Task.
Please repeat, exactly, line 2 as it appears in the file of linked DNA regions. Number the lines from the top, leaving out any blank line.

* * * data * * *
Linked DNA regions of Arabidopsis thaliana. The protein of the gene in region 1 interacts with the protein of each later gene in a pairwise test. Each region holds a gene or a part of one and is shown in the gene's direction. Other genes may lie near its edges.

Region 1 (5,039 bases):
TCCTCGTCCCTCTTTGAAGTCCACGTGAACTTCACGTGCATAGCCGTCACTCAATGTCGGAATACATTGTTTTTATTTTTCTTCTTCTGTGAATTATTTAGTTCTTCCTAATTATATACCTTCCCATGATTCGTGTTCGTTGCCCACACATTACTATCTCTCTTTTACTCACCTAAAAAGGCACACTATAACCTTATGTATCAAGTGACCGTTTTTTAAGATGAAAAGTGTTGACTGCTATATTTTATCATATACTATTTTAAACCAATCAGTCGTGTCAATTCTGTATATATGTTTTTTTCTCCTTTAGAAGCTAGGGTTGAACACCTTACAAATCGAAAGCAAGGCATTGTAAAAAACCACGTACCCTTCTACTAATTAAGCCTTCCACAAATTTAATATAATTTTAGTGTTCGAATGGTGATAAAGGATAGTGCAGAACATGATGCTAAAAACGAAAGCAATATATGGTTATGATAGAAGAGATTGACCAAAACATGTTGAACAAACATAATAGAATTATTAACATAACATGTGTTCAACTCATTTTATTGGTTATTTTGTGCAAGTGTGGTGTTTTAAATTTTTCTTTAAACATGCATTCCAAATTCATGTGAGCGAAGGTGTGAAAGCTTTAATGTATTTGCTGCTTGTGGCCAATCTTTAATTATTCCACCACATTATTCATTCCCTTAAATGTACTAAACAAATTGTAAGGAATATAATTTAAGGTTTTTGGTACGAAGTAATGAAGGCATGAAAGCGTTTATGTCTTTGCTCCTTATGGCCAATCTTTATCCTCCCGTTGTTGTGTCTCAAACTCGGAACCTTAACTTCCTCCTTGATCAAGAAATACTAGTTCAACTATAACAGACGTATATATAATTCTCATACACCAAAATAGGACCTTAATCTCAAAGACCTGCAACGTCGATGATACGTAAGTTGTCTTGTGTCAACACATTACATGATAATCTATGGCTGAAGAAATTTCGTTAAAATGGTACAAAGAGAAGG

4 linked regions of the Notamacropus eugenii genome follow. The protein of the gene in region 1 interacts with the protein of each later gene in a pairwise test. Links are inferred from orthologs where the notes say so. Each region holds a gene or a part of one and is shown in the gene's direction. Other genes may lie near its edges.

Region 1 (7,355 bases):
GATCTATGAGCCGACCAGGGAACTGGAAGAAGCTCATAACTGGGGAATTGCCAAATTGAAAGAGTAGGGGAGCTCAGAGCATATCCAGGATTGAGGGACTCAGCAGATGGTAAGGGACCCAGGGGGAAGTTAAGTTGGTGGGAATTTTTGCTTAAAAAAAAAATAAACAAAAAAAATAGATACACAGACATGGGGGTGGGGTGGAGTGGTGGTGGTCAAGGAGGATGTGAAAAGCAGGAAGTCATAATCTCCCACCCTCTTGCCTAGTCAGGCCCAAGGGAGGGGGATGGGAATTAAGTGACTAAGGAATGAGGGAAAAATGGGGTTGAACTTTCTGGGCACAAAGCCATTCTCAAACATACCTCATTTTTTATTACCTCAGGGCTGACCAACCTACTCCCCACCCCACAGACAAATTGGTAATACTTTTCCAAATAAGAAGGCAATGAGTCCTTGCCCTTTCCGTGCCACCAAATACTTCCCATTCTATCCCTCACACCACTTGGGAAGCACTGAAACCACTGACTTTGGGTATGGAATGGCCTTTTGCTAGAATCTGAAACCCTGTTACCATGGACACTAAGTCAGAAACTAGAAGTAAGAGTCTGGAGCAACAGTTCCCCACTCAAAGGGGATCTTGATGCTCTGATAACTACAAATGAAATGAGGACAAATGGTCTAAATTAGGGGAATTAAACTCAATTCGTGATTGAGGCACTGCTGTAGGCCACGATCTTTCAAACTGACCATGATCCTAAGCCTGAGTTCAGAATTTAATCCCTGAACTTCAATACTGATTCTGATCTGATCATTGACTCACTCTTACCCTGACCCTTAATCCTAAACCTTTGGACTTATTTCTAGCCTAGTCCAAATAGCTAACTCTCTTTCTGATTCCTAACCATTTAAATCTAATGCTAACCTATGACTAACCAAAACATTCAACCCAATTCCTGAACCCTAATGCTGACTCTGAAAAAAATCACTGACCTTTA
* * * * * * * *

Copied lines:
Region 1 (5,039 bases):